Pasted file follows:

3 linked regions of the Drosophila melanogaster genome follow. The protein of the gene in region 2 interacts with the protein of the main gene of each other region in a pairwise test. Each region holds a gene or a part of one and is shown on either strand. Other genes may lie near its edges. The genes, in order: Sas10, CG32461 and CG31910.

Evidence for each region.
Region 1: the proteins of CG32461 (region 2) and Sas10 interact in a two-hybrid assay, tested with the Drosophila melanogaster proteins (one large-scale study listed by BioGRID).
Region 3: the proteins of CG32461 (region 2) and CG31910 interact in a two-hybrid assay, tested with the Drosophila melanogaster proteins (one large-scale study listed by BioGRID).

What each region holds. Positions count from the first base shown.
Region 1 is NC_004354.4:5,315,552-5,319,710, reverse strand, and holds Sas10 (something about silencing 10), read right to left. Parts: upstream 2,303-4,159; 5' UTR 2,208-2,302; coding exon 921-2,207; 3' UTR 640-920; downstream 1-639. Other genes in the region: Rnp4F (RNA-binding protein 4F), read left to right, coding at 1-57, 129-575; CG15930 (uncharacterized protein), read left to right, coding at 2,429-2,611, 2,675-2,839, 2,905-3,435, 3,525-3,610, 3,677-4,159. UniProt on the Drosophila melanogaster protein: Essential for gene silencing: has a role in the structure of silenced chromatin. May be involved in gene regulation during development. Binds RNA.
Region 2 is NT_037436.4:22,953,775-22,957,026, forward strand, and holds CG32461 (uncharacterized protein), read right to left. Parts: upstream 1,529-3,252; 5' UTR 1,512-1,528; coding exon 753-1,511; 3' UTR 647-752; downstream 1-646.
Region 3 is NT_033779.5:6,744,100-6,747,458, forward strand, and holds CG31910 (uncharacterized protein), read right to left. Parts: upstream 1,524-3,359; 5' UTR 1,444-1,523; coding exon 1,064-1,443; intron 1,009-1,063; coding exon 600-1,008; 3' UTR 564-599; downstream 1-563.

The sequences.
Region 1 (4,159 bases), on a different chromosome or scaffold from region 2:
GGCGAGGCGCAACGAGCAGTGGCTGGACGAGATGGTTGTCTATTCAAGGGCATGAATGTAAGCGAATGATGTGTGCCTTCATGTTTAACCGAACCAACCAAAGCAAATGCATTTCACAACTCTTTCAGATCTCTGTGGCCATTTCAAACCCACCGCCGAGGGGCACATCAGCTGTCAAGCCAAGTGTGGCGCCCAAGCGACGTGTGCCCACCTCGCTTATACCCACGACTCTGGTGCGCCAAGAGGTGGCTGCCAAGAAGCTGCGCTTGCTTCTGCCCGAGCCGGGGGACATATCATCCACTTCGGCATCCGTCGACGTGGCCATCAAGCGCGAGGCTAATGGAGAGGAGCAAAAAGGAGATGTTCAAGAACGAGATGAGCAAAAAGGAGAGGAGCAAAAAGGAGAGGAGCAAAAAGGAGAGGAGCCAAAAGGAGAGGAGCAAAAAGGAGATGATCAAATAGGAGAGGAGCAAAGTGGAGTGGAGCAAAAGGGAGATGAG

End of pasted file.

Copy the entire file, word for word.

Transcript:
3 linked regions of the Drosophila melanogaster genome follow. The protein of the gene in region 2 interacts with the protein of the main gene of each other region in a pairwise test. Each region holds a gene or a part of one and is shown on either strand. Other genes may lie near its edges. The genes, in order: Sas10, CG32461 and CG31910.

Evidence for each region.
Region 1: the proteins of CG32461 (region 2) and Sas10 interact in a two-hybrid assay, tested with the Drosophila melanogaster proteins (one large-scale study listed by BioGRID).
Region 3: the proteins of CG32461 (region 2) and CG31910 interact in a two-hybrid assay, tested with the Drosophila melanogaster proteins (one large-scale study listed by BioGRID).

What each region holds. Positions count from the first base shown.
Region 1 is NC_004354.4:5,315,552-5,319,710, reverse strand, and holds Sas10 (something about silencing 10), read right to left. Parts: upstream 2,303-4,159; 5' UTR 2,208-2,302; coding exon 921-2,207; 3' UTR 640-920; downstream 1-639. Other genes in the region: Rnp4F (RNA-binding protein 4F), read left to right, coding at 1-57, 129-575; CG15930 (uncharacterized protein), read left to right, coding at 2,429-2,611, 2,675-2,839, 2,905-3,435, 3,525-3,610, 3,677-4,159. UniProt on the Drosophila melanogaster protein: Essential for gene silencing: has a role in the structure of silenced chromatin. May be involved in gene regulation during development. Binds RNA.
Region 2 is NT_037436.4:22,953,775-22,957,026, forward strand, and holds CG32461 (uncharacterized protein), read right to left. Parts: upstream 1,529-3,252; 5' UTR 1,512-1,528; coding exon 753-1,511; 3' UTR 647-752; downstream 1-646.
Region 3 is NT_033779.5:6,744,100-6,747,458, forward strand, and holds CG31910 (uncharacterized protein), read right to left. Parts: upstream 1,524-3,359; 5' UTR 1,444-1,523; coding exon 1,064-1,443; intron 1,009-1,063; coding exon 600-1,008; 3' UTR 564-599; downstream 1-563.

The sequences.
Region 1 (4,159 bases), on a different chromosome or scaffold from region 2:
GGCGAGGCGCAACGAGCAGTGGCTGGACGAGATGGTTGTCTATTCAAGGGCATGAATGTAAGCGAATGATGTGTGCCTTCATGTTTAACCGAACCAACCAAAGCAAATGCATTTCACAACTCTTTCAGATCTCTGTGGCCATTTCAAACCCACCGCCGAGGGGCACATCAGCTGTCAAGCCAAGTGTGGCGCCCAAGCGACGTGTGCCCACCTCGCTTATACCCACGACTCTGGTGCGCCAAGAGGTGGCTGCCAAGAAGCTGCGCTTGCTTCTGCCCGAGCCGGGGGACATATCATCCACTTCGGCATCCGTCGACGTGGCCATCAAGCGCGAGGCTAATGGAGAGGAGCAAAAAGGAGATGTTCAAGAACGAGATGAGCAAAAAGGAGAGGAGCAAAAAGGAGAGGAGCAAAAAGGAGAGGAGCCAAAAGGAGAGGAGCAAAAAGGAGATGATCAAATAGGAGAGGAGCAAAGTGGAGTGGAGCAAAAGGGAGATGAG